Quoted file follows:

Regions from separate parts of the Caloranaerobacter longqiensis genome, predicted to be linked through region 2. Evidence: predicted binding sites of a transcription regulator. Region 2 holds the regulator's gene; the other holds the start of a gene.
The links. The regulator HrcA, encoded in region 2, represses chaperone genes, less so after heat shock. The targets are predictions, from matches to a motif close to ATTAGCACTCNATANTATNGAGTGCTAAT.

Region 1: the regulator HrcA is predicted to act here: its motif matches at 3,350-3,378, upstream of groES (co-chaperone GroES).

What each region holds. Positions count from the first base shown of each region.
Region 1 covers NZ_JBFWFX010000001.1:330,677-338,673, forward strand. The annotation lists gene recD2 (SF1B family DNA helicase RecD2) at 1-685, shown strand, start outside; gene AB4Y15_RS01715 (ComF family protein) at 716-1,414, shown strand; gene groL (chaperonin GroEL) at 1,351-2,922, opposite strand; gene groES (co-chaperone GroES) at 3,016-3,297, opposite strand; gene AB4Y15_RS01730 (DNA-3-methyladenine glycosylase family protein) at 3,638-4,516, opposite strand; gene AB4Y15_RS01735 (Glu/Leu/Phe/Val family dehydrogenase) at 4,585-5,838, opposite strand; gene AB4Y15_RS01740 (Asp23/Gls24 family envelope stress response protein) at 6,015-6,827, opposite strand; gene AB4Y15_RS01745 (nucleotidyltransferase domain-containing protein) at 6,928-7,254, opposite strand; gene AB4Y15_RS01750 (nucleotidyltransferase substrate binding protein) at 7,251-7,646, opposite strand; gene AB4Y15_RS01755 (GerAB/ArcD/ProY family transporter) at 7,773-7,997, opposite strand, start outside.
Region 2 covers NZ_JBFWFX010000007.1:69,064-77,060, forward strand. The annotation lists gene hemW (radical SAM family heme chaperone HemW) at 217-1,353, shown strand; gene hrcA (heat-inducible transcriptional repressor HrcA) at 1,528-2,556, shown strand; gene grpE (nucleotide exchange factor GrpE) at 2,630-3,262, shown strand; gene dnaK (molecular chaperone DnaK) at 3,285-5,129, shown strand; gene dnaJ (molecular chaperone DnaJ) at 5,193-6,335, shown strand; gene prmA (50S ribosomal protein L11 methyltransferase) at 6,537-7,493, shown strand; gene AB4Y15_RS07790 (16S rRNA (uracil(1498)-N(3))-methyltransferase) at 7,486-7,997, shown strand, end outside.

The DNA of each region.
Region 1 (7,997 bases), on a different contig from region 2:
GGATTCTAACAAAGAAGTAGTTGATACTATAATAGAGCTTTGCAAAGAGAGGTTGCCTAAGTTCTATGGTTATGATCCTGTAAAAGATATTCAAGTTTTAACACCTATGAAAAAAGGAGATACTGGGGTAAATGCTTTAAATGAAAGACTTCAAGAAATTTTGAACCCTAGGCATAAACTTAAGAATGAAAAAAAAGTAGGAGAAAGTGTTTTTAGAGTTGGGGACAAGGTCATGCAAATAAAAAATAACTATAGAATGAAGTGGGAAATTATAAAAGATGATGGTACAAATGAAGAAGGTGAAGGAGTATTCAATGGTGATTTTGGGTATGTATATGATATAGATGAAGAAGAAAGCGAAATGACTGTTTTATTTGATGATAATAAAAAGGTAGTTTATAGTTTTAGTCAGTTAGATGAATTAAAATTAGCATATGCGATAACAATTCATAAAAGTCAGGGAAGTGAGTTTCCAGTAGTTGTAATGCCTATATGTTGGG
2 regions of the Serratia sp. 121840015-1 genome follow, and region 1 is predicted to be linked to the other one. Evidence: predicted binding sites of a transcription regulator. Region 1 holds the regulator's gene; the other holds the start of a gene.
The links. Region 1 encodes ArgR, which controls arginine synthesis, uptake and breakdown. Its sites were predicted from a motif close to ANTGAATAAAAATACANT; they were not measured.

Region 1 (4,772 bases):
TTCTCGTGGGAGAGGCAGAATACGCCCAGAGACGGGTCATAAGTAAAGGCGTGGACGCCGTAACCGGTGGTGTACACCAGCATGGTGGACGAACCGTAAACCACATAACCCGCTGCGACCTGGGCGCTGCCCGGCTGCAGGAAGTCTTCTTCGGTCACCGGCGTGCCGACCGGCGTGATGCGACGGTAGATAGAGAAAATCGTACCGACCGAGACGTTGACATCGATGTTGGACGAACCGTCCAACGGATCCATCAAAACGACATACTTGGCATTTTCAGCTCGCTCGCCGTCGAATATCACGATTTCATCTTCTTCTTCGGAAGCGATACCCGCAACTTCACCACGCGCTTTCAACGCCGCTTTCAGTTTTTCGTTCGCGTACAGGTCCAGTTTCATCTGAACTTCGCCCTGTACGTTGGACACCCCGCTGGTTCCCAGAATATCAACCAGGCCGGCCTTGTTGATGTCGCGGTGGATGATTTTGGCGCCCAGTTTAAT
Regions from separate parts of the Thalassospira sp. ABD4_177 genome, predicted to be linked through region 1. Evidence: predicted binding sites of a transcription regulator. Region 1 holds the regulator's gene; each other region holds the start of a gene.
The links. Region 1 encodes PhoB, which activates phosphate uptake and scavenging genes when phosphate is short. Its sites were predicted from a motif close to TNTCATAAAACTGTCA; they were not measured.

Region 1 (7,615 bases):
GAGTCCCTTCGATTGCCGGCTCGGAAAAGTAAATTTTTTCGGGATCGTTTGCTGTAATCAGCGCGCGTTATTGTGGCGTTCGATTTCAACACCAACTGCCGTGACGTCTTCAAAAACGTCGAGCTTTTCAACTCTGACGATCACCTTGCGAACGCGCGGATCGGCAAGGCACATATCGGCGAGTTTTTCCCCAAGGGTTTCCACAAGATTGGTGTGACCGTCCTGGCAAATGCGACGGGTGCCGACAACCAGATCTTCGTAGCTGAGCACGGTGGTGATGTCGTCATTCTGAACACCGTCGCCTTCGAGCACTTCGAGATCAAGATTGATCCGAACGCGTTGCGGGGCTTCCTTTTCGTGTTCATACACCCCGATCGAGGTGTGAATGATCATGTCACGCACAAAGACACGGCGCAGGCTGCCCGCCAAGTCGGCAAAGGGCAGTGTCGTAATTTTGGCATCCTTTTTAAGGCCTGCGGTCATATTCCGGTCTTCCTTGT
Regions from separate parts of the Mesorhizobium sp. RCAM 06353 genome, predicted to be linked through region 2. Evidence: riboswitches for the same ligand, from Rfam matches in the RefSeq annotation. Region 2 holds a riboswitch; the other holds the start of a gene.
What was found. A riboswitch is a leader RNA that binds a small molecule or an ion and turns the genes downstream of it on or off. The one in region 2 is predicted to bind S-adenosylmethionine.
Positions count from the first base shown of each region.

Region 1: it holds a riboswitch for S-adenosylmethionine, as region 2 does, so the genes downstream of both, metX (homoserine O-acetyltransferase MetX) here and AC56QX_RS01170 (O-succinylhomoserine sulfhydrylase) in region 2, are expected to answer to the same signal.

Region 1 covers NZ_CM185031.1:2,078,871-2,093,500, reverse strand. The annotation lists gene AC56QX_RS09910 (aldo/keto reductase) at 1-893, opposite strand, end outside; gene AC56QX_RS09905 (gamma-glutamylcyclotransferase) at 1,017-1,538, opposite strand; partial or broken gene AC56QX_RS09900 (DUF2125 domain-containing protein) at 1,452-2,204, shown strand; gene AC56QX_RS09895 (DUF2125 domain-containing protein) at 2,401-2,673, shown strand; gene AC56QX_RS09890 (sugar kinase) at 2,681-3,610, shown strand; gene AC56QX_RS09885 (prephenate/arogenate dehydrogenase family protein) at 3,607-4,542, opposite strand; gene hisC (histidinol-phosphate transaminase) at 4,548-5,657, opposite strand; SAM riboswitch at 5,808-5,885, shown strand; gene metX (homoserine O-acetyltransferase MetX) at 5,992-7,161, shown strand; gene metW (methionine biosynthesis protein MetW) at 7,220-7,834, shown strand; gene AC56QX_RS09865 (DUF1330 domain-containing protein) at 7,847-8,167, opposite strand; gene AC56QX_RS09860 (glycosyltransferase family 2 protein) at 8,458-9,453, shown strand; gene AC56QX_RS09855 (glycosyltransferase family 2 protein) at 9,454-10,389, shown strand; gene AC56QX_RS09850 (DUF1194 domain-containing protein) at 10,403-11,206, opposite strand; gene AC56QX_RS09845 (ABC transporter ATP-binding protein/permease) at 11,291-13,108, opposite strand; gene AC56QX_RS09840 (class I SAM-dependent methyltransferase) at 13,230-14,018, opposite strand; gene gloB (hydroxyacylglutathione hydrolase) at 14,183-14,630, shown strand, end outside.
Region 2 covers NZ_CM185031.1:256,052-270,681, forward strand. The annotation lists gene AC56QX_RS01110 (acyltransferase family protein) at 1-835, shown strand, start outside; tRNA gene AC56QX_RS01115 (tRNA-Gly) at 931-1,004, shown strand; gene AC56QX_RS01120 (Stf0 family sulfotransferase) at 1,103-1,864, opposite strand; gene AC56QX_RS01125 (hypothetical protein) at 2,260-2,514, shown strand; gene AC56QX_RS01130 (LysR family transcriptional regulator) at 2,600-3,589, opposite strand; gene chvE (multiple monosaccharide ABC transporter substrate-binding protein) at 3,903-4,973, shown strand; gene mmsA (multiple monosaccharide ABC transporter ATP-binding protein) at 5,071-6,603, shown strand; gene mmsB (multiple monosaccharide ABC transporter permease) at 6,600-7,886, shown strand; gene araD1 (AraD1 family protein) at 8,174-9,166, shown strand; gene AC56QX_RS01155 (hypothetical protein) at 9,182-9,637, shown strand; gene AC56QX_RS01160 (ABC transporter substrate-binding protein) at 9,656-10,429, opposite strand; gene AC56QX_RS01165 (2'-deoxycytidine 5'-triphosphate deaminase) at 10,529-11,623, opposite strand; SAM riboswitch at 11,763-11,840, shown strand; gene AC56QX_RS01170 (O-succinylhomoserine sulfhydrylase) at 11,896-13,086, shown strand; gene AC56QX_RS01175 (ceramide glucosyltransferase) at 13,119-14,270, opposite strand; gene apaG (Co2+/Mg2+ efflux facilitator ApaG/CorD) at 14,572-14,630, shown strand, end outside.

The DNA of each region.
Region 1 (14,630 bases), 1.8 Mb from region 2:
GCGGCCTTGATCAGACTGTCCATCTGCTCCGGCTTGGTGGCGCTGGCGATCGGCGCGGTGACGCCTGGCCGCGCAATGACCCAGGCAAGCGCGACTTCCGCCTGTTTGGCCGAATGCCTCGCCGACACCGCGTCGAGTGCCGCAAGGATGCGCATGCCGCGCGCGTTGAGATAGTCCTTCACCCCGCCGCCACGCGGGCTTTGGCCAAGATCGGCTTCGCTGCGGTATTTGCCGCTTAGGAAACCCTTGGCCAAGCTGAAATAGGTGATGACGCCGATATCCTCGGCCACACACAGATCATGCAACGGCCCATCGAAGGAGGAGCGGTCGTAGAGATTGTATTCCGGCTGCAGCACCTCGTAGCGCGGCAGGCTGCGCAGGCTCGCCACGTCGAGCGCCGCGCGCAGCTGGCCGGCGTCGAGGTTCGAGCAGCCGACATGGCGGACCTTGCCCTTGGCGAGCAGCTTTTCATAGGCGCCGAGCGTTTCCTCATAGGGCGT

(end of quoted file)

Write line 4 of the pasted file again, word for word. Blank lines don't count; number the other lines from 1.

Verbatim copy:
What each region holds. Positions count from the first base shown of each region.